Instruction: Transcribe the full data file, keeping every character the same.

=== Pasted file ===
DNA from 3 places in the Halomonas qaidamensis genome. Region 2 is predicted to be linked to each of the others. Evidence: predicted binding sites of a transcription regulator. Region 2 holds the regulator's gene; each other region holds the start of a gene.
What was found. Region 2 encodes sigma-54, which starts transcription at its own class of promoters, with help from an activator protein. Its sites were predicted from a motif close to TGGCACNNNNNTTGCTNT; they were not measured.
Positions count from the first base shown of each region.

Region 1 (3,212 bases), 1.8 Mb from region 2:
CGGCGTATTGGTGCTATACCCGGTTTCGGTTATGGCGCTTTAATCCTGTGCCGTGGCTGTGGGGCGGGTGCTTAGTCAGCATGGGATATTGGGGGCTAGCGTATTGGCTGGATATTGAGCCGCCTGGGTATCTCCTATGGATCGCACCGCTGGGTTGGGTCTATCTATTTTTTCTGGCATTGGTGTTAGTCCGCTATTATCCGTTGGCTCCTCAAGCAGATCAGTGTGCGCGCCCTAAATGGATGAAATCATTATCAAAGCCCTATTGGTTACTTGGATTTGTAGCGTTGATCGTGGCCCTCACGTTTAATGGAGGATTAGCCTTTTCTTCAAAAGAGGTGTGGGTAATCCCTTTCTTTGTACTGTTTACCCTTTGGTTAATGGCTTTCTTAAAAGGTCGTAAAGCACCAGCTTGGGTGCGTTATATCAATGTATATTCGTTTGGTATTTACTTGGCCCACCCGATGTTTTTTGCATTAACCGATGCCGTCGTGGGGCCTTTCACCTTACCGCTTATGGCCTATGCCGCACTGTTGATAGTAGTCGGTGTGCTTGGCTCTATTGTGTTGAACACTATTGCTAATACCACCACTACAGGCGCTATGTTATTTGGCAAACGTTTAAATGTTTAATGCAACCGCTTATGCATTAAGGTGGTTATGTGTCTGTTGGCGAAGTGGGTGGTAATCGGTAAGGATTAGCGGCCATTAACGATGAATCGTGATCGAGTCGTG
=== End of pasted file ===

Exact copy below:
DNA from 3 places in the Halomonas qaidamensis genome. Region 2 is predicted to be linked to each of the others. Evidence: predicted binding sites of a transcription regulator. Region 2 holds the regulator's gene; each other region holds the start of a gene.
What was found. Region 2 encodes sigma-54, which starts transcription at its own class of promoters, with help from an activator protein. Its sites were predicted from a motif close to TGGCACNNNNNTTGCTNT; they were not measured.
Positions count from the first base shown of each region.

Region 1 (3,212 bases), 1.8 Mb from region 2:
CGGCGTATTGGTGCTATACCCGGTTTCGGTTATGGCGCTTTAATCCTGTGCCGTGGCTGTGGGGCGGGTGCTTAGTCAGCATGGGATATTGGGGGCTAGCGTATTGGCTGGATATTGAGCCGCCTGGGTATCTCCTATGGATCGCACCGCTGGGTTGGGTCTATCTATTTTTTCTGGCATTGGTGTTAGTCCGCTATTATCCGTTGGCTCCTCAAGCAGATCAGTGTGCGCGCCCTAAATGGATGAAATCATTATCAAAGCCCTATTGGTTACTTGGATTTGTAGCGTTGATCGTGGCCCTCACGTTTAATGGAGGATTAGCCTTTTCTTCAAAAGAGGTGTGGGTAATCCCTTTCTTTGTACTGTTTACCCTTTGGTTAATGGCTTTCTTAAAAGGTCGTAAAGCACCAGCTTGGGTGCGTTATATCAATGTATATTCGTTTGGTATTTACTTGGCCCACCCGATGTTTTTTGCATTAACCGATGCCGTCGTGGGGCCTTTCACCTTACCGCTTATGGCCTATGCCGCACTGTTGATAGTAGTCGGTGTGCTTGGCTCTATTGTGTTGAACACTATTGCTAATACCACCACTACAGGCGCTATGTTATTTGGCAAACGTTTAAATGTTTAATGCAACCGCTTATGCATTAAGGTGGTTATGTGTCTGTTGGCGAAGTGGGTGGTAATCGGTAAGGATTAGCGGCCATTAACGATGAATCGTGATCGAGTCGTG